A bit of both, although I have found that I am a few years down on the waiting list for my own foals! We do have a small number of saddlehorses, youngstock and stallion services for sale, but we are not yet commercial. We focus on breeding some very nice quality horses that our clients love, rather than breeding large numbers. (Although, we did have three stallions at stud last year!) The stud currently just pays for itself (well … that’s how I tell the story! My husband’s version would probably be a little different) and we would love to get it to the stage where it is growing and gaining reputation and have the foals out and about in some notable stables. It takes time for the youngstock to grow up and attract attention, but I’m pretty sure they will!

How do you manage to juggle two such diverse jobs?

I think the diversity is part of what makes it work. I want to have my high heels and riding boots too! Both my stud and the company that I work for are doing things differently. Beating a new track is always the hardest thing to do and while both roles have unique challenges, I think the skill sets are basically the same. Whether you’re communicating with government, investors or horses, the shoes are different, but ultimately you have to be a clear communicator, have a lot of integrity − and some ingenuity doesn’t go astray either!

Horses are the best judge of character, and I think if you can teach a 600 kg animal to load into a small box with wheels (horse’s perspective) willingly, other communication challenges look much smaller!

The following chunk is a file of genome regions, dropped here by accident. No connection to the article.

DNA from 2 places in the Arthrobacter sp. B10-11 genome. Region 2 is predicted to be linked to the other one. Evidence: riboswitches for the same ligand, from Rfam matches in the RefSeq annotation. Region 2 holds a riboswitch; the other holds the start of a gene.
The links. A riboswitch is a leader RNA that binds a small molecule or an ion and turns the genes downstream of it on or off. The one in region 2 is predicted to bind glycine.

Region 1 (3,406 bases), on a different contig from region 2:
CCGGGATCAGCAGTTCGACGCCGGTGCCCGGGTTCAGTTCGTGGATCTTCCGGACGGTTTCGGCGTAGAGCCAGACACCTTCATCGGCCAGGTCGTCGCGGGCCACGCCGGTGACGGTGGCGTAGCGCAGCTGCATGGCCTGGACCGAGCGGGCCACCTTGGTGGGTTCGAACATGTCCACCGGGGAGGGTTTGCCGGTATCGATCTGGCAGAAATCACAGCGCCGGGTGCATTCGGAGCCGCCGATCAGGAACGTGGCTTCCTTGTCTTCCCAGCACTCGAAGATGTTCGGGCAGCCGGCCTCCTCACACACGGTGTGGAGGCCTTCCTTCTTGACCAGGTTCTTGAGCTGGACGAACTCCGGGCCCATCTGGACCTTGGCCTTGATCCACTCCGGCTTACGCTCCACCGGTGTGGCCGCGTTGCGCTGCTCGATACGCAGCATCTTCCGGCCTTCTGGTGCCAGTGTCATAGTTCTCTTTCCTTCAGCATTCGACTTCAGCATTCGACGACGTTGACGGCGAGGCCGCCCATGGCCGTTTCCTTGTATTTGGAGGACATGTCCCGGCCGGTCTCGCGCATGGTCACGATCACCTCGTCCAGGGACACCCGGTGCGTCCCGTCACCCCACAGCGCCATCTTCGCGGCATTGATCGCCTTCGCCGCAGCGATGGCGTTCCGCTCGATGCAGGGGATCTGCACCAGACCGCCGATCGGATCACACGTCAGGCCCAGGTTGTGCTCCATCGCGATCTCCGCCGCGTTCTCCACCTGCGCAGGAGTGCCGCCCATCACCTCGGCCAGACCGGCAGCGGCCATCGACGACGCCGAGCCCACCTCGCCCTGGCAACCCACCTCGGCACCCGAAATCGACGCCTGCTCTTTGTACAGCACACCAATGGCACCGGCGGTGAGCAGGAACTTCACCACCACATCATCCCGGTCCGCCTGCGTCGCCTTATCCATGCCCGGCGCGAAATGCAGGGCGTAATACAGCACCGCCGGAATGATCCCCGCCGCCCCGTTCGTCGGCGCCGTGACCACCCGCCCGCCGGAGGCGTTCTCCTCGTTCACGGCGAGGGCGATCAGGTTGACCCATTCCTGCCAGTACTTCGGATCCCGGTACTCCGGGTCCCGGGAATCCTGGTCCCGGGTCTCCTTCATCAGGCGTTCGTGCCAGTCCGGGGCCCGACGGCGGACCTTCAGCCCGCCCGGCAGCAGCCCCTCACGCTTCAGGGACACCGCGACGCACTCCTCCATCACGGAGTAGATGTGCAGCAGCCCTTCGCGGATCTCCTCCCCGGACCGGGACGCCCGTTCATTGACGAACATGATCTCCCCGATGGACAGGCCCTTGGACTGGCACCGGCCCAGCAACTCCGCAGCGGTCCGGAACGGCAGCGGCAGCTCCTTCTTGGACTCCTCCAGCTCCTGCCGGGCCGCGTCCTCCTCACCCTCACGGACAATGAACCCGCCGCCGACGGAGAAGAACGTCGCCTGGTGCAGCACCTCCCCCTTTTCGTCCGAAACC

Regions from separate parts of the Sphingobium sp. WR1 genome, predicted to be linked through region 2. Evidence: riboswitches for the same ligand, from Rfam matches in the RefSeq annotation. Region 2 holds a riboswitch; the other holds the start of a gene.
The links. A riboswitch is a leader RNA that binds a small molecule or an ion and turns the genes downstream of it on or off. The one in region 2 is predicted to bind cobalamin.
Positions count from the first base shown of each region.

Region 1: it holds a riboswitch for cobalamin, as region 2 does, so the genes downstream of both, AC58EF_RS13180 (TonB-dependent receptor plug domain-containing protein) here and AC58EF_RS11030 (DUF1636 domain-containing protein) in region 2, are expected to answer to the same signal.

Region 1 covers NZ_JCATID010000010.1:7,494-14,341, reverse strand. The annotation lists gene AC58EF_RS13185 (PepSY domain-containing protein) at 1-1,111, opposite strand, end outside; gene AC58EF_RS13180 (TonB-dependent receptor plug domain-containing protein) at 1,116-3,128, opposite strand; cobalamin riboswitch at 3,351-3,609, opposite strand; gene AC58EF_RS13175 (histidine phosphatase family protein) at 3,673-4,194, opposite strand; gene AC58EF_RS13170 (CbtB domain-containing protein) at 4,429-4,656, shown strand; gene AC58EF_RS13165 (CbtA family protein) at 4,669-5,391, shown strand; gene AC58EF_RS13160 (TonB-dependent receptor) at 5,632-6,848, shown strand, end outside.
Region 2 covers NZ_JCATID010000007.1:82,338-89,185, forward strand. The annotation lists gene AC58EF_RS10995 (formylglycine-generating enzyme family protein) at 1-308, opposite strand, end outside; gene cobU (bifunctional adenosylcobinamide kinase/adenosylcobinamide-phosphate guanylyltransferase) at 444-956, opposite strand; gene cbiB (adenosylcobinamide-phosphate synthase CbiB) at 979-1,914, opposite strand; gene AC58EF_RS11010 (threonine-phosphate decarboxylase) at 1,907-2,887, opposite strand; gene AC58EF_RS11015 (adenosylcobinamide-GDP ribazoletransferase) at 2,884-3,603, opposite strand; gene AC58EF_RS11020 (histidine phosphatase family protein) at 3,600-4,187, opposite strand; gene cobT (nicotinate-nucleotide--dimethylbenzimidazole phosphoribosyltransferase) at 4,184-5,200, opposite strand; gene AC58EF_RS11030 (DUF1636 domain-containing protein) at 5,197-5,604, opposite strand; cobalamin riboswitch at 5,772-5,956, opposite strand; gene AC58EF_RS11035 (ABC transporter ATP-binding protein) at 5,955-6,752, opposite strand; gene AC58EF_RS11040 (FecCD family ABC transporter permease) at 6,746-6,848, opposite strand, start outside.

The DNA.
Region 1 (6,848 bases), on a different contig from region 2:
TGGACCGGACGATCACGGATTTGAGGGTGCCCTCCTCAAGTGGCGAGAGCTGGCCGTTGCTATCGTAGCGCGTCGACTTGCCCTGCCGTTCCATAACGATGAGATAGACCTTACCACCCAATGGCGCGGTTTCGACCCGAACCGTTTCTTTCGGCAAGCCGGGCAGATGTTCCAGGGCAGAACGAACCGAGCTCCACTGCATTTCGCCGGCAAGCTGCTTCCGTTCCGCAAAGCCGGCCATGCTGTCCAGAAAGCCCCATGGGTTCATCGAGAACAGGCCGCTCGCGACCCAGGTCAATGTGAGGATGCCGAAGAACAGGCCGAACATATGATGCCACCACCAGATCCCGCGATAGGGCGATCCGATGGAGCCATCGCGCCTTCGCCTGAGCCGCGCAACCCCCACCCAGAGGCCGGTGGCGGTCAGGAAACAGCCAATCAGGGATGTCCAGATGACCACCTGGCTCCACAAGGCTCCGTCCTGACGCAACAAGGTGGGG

How often do you get to leave your day job in Sydney and visit your horses?

Actually, I spend more time on the farm than I do in Sydney now. I travel down for a few days in the office every fortnight, but the rest of the time I work remotely from the farm. Wireless broadband means I can be at work just about anywhere.

What do you like most about the different lifestyles you find in both the city and the country?

I love the autonomy of working on the farm and the connection that you have to have with the environment, as it is often unpredictable and untamable, so you have to work with it − not against it. In the last 12 months we’ve had to deal with both floods and bushfire (most recently this weekend) on our property. People think that the farm is the simpler of my two lives, but I’m not so sure! Working dawn to dusk wrestling with nature is not necessarily simpler than working nine to five and wrestling with a computer; computers are a bit more user friendly!

While it’s so hard to tear myself away for a trip to Sydney (this could be because I have to get up at 3am), once there I am totally immersed in my work and love the dynamic nature of my job.
What’s a favourite quote you feel particularly relates to your life?
My first job out of school was at the ‘Ecole D’Art Equestre’ (School of Equestrian Arts) in Ecublans, Switzerland, and there I learnt some trapeze and tight rope. I was terrified learning the trapeze and was refusing to leave the platform. My instructor told me, “Throw your heart out over the bar, and your body will follow! Your body cannot be anywhere but where your heart is” … and he was right!
It became easy from that point. I have interpreted this more broadly in my life to mean ‘throw your heart into it, and it will happen’.

Where can people contact you?
Stef Winwood Wedgetail Equine

Thanks Stef.
Interview by Jo Atkins.